Is the U.S. Rugby Super League Doomed?

Many years ago I wrote an online column asking if USA Rugby was trying to destroy what was called “Major League Rugby” at the time.  While my answer hasn’t changed too much in the decade or so since, I’m starting to wonder if high-level rugby in the United States is just doomed. 

What brought this up recently was the announcement from USA’s Rugby Super League that OMBAC, one of the most storied clubs in America and one of the Super League’s founding clubs , was dropping out of the competition next year.  OMBAC (Old Mission Beach Athletic Club, based in Cali.) decided that they needed more matches to stay competition fit for a run at the national title (my guess, I haven’t yet asked Bob Watkins of his opinion), and in order to do that they needed to stick with So Cal Division 1 rugby. 

Since OMBAC can’t compete in both competitions, they need to bail on the Super League this year and hope to return next year.  OMBAC is the third team this off-season to bail on the Rugby Super League, following on the heels of the fellow RSL founding club the Potomac Athletic Club (aka PAC, based in Washington, D.C.) and the Boston Irish Wolfhounds.

So I have to ask, is the Rugby Super League eventually doomed to failure, much as Major League Rugby was at the time many years back?  

I think they are, but for different reasons.

Back in the day, Major League Rugby appeared to have an intriguing idea – bring higher-level rugby to a city-based league.  Major cities would have one team, maybe two, and would compete against other cities instead of other clubs, even those based in the same geographic locations.

Traditionally, rugby teams would move up and down the ladder from lower to higher divisions based on their performance, through promotion and relegation.  While this works in Europe for the most part (in rugby and soccer), American sports programs have always been different.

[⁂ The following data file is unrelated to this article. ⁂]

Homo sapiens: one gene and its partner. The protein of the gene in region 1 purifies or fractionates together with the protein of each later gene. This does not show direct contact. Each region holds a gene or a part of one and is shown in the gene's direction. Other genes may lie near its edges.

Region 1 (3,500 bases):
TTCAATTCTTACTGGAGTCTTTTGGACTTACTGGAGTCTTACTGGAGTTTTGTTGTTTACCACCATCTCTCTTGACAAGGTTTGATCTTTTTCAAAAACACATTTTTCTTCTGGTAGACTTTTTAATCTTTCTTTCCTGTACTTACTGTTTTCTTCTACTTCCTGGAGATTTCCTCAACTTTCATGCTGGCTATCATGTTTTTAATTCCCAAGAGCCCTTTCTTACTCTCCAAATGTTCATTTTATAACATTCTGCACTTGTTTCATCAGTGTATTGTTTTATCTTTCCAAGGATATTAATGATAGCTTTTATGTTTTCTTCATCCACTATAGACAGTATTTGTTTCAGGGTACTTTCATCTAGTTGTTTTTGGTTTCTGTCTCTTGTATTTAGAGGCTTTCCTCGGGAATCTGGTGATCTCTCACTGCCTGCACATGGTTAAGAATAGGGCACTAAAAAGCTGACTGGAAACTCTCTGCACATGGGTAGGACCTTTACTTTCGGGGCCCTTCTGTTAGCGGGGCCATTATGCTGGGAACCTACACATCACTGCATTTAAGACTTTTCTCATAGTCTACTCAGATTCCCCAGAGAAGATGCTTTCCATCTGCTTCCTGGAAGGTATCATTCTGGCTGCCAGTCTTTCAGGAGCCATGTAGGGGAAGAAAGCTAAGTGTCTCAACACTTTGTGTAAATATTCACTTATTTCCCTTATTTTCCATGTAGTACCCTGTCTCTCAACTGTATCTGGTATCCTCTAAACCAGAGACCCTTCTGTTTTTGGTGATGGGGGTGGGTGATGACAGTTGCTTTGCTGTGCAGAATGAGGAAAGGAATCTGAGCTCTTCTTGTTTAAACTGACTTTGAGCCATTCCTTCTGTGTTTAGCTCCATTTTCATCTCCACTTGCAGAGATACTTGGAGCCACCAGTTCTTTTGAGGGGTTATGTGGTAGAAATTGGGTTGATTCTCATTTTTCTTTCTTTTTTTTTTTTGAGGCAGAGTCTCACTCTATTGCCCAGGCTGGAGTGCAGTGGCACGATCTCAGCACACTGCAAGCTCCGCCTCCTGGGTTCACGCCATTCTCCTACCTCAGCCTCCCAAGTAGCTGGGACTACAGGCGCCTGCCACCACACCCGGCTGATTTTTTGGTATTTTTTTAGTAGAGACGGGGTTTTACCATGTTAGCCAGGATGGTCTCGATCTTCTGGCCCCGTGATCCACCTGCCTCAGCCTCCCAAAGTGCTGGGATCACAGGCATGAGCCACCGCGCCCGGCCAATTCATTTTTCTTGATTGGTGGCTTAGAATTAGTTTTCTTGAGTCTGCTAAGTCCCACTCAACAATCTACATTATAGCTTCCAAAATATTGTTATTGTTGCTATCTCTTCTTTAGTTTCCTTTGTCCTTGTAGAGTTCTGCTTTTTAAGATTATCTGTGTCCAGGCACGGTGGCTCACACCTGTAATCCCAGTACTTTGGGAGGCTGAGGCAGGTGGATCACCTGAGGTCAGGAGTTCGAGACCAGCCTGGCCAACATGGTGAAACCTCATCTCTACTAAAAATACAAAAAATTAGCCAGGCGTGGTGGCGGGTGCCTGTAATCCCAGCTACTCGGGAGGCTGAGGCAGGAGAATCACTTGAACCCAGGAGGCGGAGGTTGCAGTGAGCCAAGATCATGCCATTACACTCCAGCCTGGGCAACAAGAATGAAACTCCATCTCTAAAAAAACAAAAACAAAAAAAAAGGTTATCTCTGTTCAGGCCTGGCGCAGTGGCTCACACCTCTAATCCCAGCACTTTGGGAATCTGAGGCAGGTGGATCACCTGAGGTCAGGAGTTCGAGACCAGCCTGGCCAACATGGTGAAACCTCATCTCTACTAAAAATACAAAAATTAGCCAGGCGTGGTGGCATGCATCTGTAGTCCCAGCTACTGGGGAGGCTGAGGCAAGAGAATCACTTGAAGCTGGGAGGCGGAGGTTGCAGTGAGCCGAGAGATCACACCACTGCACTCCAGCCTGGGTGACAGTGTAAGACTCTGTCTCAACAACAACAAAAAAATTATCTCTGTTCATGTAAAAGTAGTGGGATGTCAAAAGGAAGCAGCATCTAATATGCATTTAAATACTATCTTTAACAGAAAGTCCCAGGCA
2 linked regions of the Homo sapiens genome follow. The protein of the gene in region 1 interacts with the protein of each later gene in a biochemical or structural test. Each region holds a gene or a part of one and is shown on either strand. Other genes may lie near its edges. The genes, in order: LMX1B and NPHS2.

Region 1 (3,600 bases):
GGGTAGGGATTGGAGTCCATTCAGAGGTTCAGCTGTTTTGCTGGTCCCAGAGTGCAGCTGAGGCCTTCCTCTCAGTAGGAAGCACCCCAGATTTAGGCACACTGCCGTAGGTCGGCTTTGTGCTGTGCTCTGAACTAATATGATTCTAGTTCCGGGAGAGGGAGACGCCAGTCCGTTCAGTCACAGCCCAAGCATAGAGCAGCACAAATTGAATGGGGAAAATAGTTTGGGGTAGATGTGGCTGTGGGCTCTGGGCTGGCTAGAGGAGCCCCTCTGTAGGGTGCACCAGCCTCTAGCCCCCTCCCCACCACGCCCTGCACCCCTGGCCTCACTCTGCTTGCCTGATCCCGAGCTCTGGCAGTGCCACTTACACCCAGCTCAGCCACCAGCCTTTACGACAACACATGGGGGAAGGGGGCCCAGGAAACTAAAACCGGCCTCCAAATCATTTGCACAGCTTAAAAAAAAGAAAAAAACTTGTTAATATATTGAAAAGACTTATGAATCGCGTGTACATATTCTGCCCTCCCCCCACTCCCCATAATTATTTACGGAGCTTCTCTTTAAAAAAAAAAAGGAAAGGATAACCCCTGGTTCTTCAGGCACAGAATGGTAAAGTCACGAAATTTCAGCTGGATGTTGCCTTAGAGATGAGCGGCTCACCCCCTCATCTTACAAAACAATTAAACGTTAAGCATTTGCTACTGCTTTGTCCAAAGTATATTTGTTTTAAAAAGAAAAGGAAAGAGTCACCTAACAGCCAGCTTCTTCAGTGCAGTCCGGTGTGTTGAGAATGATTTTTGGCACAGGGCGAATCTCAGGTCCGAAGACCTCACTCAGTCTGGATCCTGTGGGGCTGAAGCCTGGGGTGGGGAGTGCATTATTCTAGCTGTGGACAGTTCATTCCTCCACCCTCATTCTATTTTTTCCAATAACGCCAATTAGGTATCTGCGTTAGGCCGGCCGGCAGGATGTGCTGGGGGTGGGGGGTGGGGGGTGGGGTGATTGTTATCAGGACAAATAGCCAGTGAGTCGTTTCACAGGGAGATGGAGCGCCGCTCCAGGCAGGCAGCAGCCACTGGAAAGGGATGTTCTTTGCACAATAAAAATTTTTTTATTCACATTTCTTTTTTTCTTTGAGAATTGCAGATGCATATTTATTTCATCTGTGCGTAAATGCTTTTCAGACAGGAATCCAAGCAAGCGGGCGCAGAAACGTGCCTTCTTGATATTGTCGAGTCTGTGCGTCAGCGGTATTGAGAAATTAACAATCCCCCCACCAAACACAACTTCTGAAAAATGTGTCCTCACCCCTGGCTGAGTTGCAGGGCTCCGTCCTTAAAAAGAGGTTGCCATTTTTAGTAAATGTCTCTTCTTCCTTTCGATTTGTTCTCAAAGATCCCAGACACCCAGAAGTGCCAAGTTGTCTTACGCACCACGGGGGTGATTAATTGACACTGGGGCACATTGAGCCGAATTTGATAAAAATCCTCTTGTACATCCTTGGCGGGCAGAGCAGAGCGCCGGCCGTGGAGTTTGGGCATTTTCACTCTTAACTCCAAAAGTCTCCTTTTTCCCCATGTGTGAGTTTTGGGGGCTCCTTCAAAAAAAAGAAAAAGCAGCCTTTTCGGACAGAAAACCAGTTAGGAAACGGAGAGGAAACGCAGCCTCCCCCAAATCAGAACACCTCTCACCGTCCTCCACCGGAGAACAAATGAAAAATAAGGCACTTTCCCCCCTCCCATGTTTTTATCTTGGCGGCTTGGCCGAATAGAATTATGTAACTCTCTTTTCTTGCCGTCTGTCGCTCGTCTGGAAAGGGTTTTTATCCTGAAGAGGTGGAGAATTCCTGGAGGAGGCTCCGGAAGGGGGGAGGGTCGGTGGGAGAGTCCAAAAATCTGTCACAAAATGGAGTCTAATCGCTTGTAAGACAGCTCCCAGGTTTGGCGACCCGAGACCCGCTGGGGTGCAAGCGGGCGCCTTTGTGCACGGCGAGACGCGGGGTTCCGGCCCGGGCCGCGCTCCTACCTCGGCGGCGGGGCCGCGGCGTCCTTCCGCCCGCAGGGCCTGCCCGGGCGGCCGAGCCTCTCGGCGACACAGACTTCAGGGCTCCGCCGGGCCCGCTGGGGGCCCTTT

We like our “professional” teams to be city-based, with a consistency of who will be competing in the league from year to year.  Fans wouldn’t want the Buffalo Bills, for example, to be relegated to minor league football while some UFL team like Las Vegas was promoted to replace them.

(Although to be fair, of all of the teams in the NFL who have earned relegation back to the minors, the Bills are at the head of the class and this should be seriously considered)

And Americans have a strong devotion to college athletics, as witnessed by the massive amounts of energy and money spent on these activities every year.  Even top flight college teams like Cal have a strong enough financial base that they are considered to be a revenue source for the university. 

These are a few ideas for Rugby Super League to consider when they start revamping the RSL later this year.  If you have teams based by location, and not just by what teams are the hot teams this year, and if you allow those teams to have a recruiting base that makes sense from a regional standpoint, you might see more success from the Rugby Super League, even if this stands counter to how rugby is played “across the pond.”  


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